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Which clippings match 'Weekend' keyword pg.1 of 1
22 SEPTEMBER 2014

Jean-Luc Godard's Critical Appropriation of Graphic Design

"The films of Jean–Luc Godard have been written about perhaps more than any other cinematic works, often through the lens of cultural theory, but not nearly enough attention has been paid to the role of designed objects in his films. Collages of art, literature, language, objects, and words, Godard's films have an instant, impactful, graphic quality, but are far from simple pop artifacts. The thesis this presentation derives from, 'Objects to be Read, Words to be Seen: Design and Visual Language in the Films of Jean–Luc Godard 1959–1967,' explores and interprets the role of visual language within the films–title sequences, intertitles, handwritten utterances, and printed matter in the form of newspapers, magazines, and posters.

By examining le graphisme within the cultural context of Paris during the 1960s, this thesis seeks to amplify the significance of graphic design in Godard's first fifteen films, beginning with 1960's À Bout de Souffle (Breathless) and ending with 1967's Weekend. While Godard was not a practicing graphic designer in the traditional sense, he was an amateur de design, an autodidact whose obsession with designed objects, graphic language and print media resulted in the most iconic body of work in 1960s France."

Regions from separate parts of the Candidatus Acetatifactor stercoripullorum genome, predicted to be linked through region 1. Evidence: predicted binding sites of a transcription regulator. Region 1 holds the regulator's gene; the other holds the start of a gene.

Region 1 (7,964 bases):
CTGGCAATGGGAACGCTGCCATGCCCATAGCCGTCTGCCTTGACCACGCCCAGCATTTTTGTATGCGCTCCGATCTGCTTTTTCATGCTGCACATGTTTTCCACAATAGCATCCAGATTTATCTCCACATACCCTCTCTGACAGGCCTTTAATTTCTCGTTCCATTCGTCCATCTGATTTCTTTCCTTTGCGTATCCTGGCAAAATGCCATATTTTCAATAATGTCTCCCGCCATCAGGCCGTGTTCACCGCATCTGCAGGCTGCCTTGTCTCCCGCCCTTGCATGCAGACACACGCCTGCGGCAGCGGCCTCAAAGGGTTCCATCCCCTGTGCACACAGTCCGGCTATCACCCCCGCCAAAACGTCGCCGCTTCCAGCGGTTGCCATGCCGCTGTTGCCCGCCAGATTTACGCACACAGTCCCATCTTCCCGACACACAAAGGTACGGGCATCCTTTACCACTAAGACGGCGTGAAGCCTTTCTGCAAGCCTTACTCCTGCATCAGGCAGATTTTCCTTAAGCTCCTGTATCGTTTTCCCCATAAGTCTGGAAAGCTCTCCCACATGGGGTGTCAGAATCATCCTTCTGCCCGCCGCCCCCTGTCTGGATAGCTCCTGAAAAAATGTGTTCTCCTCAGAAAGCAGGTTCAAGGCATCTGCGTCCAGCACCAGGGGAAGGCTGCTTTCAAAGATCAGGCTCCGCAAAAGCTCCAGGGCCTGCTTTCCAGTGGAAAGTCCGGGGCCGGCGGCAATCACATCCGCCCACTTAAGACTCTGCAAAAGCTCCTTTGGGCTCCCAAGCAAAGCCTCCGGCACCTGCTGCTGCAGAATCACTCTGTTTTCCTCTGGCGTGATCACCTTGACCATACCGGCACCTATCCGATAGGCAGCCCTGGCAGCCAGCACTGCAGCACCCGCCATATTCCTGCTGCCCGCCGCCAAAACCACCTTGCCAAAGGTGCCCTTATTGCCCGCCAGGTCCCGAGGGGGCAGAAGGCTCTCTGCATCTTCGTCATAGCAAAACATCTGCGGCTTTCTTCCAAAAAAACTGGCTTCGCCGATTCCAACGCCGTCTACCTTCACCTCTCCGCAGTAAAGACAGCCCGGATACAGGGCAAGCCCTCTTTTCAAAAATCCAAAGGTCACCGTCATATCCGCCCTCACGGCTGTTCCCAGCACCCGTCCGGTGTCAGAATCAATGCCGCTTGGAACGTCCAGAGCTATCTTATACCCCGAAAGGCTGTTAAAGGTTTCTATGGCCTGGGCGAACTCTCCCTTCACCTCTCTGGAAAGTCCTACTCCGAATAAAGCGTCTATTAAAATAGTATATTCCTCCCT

(Laura Forde, 30 April 2010)

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TAGS

1960s • A Bout de Souffle (1959) • amateur de design • appropriation • autodidact • Breathless (1959) • cinematic visual language • cinematic works • critical appropriationcultural context • cultural theory • design and visual language • design sense • designed objects • designed thingsend titlesFrancegraphic design • graphic language • graphic quality • hand lettering • handwritten utterances • iconic body of work • intertitlesJean-Luc Godard • Laura Forde • le graphisme • magazinesnewspapersParisPierrot le Fou (1965)postersprint media • printed matter • title sequencetitle stillsTwo Or Three Things I Know About Hertypographyvideo lecturevisual languagevisual sensibilityWeekend

CONTRIBUTOR

Simon Perkins
08 APRIL 2011

The typography of Jean-Luc Godard

"To me watching the films of Jean–Luc Godard is like watching a white Rauschenberg painting or listing to John Cage's '4:33': it isn't something I do for entertainment. They're historically significant because he broke all the rules in the book, but I just don't enjoy watching them. Since I only add titles from films I've seen myself there weren't many Godard films present in the Movie title stills collection.